{
                Name="Mr Design Time Data",
                Age=44
            };
        }

        #region IEditPersonDetailsViewModel Members

        public Person PersonToEdit { get; set; }

        #endregion
    }

It is an instance of this class will provide the design time data in Blend.

Binding to Design-Time Data in Blend

(You can download a trial copy of blend from Microsoft.)

Open your project in blend and  on the Data tab choose "Define New Object Data Source...".

 

 

Select our ViewModelServiceLocator class and click OK.

 



Now we bind our usercontrol to an instance of ViewModelServiceLocator, you can do this by dragging from the data tab to [UserControl] in the Objects and Timeline pane:

 

If you look at the xaml this creates, it's basically setting the DataContext of the entire user control to the return value of the GetEditPersonDetailsViewModel property.


Now the designer can (for example) bind a textbox to the person name:



So now we have a design time ViewModel bound in Blend. If we run the app now, we would get the design time ViewModel at runtime, so the next step is to provide a 'real' ViewModel at runtime.

Providing a Runtime ViewModel

First we define our ViewModel to be used at runtime (with a hard-coded person for illustration purposes):

    public class EditPersonDetailsViewModel : IEditPersonDetailsViewModel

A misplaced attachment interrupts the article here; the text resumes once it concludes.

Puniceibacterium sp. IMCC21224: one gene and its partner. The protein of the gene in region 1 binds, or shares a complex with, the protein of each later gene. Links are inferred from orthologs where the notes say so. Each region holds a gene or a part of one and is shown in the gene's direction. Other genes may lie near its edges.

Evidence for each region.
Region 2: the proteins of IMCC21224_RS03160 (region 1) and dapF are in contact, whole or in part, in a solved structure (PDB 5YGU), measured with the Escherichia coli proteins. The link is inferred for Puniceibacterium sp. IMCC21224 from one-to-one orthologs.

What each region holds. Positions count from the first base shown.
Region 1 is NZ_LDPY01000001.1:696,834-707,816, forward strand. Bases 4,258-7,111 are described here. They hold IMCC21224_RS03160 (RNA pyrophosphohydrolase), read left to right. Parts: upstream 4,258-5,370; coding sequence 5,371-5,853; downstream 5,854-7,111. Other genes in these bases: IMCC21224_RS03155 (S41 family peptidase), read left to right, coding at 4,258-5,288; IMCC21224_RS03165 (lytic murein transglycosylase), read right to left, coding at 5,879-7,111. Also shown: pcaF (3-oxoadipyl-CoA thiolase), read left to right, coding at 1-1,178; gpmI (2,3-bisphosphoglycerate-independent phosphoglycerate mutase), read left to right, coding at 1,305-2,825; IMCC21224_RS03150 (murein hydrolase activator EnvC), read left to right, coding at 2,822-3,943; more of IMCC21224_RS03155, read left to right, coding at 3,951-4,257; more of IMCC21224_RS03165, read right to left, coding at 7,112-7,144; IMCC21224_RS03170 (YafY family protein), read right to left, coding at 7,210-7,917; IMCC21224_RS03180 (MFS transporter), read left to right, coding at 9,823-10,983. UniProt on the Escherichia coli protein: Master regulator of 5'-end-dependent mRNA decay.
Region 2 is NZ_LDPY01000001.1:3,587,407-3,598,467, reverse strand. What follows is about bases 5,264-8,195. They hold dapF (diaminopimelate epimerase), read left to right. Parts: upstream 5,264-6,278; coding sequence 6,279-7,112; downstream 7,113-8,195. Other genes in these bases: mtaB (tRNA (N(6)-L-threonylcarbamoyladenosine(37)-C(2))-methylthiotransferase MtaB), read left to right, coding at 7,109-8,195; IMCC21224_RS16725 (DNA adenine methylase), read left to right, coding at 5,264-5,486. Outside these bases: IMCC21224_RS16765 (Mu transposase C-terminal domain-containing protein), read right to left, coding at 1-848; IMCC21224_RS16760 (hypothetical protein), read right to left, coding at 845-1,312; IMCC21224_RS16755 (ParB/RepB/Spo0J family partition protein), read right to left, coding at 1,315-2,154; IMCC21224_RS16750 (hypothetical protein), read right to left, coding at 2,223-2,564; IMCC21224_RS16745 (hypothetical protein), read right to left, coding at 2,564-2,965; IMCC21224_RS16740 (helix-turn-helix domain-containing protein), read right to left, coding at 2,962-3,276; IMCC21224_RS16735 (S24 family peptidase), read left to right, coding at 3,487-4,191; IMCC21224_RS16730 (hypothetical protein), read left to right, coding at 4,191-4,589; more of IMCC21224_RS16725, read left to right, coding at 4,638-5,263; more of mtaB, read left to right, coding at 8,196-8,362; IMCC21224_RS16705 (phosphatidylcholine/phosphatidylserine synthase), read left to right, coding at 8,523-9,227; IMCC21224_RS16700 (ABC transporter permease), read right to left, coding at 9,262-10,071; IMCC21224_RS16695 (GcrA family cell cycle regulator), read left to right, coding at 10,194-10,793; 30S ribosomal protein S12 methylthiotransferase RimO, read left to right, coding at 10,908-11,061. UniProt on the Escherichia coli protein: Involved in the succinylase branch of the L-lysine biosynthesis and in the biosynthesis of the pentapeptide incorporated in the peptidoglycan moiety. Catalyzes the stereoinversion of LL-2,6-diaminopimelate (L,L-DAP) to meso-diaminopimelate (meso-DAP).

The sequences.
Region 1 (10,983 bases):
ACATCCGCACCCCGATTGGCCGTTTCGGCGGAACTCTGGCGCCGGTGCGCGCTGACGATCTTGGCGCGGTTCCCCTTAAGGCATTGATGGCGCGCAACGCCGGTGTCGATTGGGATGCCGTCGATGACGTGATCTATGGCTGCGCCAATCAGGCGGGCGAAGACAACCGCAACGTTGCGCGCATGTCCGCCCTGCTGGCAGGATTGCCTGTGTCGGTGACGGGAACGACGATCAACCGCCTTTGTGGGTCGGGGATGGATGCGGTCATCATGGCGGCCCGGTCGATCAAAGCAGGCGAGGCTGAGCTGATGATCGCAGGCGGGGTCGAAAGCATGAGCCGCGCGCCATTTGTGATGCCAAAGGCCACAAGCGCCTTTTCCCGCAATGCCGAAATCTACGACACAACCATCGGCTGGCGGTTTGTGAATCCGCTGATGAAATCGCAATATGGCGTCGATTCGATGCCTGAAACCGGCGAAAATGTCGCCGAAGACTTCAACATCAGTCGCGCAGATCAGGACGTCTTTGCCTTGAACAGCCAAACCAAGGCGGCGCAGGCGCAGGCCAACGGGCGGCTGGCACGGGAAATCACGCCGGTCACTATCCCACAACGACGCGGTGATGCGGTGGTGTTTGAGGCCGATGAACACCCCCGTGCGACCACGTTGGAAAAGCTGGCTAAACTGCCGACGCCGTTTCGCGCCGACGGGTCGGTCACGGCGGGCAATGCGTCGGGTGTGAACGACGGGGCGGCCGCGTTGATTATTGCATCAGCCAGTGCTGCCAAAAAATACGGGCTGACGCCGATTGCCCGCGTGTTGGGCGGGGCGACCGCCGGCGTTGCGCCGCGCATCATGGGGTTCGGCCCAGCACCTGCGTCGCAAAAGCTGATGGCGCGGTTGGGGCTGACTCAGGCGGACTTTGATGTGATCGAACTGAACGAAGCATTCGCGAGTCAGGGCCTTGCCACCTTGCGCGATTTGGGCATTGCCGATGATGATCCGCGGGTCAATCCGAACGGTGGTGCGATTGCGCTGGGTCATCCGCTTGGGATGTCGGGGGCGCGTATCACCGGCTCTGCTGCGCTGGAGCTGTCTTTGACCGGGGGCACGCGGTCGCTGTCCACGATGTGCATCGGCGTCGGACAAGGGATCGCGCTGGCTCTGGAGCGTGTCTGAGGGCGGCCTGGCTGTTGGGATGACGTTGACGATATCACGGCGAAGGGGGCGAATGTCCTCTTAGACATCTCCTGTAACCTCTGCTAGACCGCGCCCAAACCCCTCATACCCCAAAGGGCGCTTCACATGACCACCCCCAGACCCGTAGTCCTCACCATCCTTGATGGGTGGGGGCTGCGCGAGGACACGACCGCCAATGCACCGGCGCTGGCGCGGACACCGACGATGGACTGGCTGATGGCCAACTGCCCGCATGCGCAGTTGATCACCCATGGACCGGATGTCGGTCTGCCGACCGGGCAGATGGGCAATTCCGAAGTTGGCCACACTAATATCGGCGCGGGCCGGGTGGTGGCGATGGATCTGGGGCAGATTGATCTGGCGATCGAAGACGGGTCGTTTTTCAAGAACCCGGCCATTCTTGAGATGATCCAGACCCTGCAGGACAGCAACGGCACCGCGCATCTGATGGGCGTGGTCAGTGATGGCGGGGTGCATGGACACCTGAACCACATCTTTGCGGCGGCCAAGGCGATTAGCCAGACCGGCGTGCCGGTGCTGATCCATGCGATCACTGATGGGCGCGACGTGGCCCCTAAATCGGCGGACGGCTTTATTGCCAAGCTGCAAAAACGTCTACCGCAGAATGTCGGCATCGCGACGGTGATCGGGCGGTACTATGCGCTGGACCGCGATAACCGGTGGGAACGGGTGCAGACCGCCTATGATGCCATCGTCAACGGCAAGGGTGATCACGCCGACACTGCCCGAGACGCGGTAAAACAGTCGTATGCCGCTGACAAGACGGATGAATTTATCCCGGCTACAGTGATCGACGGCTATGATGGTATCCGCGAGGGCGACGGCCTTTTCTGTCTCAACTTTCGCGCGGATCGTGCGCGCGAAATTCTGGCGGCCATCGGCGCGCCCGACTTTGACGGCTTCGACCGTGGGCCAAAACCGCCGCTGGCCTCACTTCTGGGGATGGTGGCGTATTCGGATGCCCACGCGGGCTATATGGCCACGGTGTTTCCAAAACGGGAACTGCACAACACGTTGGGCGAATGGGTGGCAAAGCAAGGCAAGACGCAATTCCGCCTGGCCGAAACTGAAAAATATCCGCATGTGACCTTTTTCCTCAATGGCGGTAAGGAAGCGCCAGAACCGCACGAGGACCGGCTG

{
        public EditPersonDetailsViewModel()
        {
            PersonToEdit = new Person()
            {
                Name="Mr Runtime Data",
                Age=22
            };
        }

        #region IEditPersonDetailsViewModel Members

        public Person PersonToEdit{ get; set;}

        #endregion
    }

We can then modify our ViewModel service locator to provide our runtime version:

    public class ViewModelServiceLocator
    {
        public IEditPersonDetailsViewModel GetEditPersonDetailsViewModel
        {
            get
            {
                if (System.ComponentModel.DesignerProperties.IsInDesignTool)
                    return new EditPersonDetailsViewModel_DesignTime();
                else
                    return new EditPersonDetailsViewModel();
            }
        }
    }

When we run the app we get our runtime version: 



In a real situation you could pass in the Person to be editied to the runtime viewmodel constructor and possibly use Dependency Injection to provide the dependency.

Adding Dependency Injection to the Service Locator

We can add another layer of abstraction by having the service locator delegate to a DI framework. The examples below are from another project which uses Ninject to provide DI.

    public class ViewModelServiceLocator
    {
        public IMainViewModel GetMainViewModel
        {